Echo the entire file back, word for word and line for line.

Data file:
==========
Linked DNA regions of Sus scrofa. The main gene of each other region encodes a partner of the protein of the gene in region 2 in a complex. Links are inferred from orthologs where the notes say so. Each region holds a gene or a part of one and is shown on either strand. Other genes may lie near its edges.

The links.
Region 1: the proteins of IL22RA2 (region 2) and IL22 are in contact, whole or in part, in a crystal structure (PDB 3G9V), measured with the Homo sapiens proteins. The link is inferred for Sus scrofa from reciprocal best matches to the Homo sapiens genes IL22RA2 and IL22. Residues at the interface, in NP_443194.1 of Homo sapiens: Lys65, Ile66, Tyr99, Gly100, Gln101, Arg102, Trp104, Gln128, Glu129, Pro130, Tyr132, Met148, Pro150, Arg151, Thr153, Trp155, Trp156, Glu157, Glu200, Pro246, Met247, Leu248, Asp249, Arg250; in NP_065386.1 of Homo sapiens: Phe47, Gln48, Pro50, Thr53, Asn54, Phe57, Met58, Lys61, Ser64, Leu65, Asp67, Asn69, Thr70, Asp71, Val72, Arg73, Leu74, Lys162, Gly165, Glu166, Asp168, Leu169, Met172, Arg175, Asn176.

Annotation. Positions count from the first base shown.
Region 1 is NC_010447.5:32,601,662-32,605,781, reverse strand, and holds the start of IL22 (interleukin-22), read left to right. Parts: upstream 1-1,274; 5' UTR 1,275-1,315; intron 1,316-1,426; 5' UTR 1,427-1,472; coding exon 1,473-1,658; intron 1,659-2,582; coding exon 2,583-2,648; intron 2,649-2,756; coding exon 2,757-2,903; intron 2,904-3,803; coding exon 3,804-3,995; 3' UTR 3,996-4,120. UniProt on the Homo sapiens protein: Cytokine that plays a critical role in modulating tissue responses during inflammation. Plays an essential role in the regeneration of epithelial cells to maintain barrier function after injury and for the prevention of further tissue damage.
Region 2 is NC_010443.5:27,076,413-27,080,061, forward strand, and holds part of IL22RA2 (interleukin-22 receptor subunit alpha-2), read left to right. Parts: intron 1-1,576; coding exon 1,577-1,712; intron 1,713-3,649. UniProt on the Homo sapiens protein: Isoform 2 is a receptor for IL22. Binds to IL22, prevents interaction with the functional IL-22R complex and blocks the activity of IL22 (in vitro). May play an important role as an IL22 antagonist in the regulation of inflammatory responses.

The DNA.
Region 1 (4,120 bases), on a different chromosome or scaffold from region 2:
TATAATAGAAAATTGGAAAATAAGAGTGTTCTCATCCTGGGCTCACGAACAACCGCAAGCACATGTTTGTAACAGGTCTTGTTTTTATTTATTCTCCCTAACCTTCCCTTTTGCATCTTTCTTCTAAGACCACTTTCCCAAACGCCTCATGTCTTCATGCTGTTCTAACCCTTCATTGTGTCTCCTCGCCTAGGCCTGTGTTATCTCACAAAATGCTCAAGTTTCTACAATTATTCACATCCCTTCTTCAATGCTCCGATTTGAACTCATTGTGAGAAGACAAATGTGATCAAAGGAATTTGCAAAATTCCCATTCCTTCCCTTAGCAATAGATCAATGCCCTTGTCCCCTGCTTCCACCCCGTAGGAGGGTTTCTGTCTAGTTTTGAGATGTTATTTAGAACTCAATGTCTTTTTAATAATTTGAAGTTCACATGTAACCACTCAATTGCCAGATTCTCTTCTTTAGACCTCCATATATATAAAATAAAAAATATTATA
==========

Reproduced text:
Linked DNA regions of Sus scrofa. The main gene of each other region encodes a partner of the protein of the gene in region 2 in a complex. Links are inferred from orthologs where the notes say so. Each region holds a gene or a part of one and is shown on either strand. Other genes may lie near its edges.

The links.
Region 1: the proteins of IL22RA2 (region 2) and IL22 are in contact, whole or in part, in a crystal structure (PDB 3G9V), measured with the Homo sapiens proteins. The link is inferred for Sus scrofa from reciprocal best matches to the Homo sapiens genes IL22RA2 and IL22. Residues at the interface, in NP_443194.1 of Homo sapiens: Lys65, Ile66, Tyr99, Gly100, Gln101, Arg102, Trp104, Gln128, Glu129, Pro130, Tyr132, Met148, Pro150, Arg151, Thr153, Trp155, Trp156, Glu157, Glu200, Pro246, Met247, Leu248, Asp249, Arg250; in NP_065386.1 of Homo sapiens: Phe47, Gln48, Pro50, Thr53, Asn54, Phe57, Met58, Lys61, Ser64, Leu65, Asp67, Asn69, Thr70, Asp71, Val72, Arg73, Leu74, Lys162, Gly165, Glu166, Asp168, Leu169, Met172, Arg175, Asn176.

Annotation. Positions count from the first base shown.
Region 1 is NC_010447.5:32,601,662-32,605,781, reverse strand, and holds the start of IL22 (interleukin-22), read left to right. Parts: upstream 1-1,274; 5' UTR 1,275-1,315; intron 1,316-1,426; 5' UTR 1,427-1,472; coding exon 1,473-1,658; intron 1,659-2,582; coding exon 2,583-2,648; intron 2,649-2,756; coding exon 2,757-2,903; intron 2,904-3,803; coding exon 3,804-3,995; 3' UTR 3,996-4,120. UniProt on the Homo sapiens protein: Cytokine that plays a critical role in modulating tissue responses during inflammation. Plays an essential role in the regeneration of epithelial cells to maintain barrier function after injury and for the prevention of further tissue damage.
Region 2 is NC_010443.5:27,076,413-27,080,061, forward strand, and holds part of IL22RA2 (interleukin-22 receptor subunit alpha-2), read left to right. Parts: intron 1-1,576; coding exon 1,577-1,712; intron 1,713-3,649. UniProt on the Homo sapiens protein: Isoform 2 is a receptor for IL22. Binds to IL22, prevents interaction with the functional IL-22R complex and blocks the activity of IL22 (in vitro). May play an important role as an IL22 antagonist in the regulation of inflammatory responses.

The DNA.
Region 1 (4,120 bases), on a different chromosome or scaffold from region 2:
TATAATAGAAAATTGGAAAATAAGAGTGTTCTCATCCTGGGCTCACGAACAACCGCAAGCACATGTTTGTAACAGGTCTTGTTTTTATTTATTCTCCCTAACCTTCCCTTTTGCATCTTTCTTCTAAGACCACTTTCCCAAACGCCTCATGTCTTCATGCTGTTCTAACCCTTCATTGTGTCTCCTCGCCTAGGCCTGTGTTATCTCACAAAATGCTCAAGTTTCTACAATTATTCACATCCCTTCTTCAATGCTCCGATTTGAACTCATTGTGAGAAGACAAATGTGATCAAAGGAATTTGCAAAATTCCCATTCCTTCCCTTAGCAATAGATCAATGCCCTTGTCCCCTGCTTCCACCCCGTAGGAGGGTTTCTGTCTAGTTTTGAGATGTTATTTAGAACTCAATGTCTTTTTAATAATTTGAAGTTCACATGTAACCACTCAATTGCCAGATTCTCTTCTTTAGACCTCCATATATATAAAATAAAAAATATTATA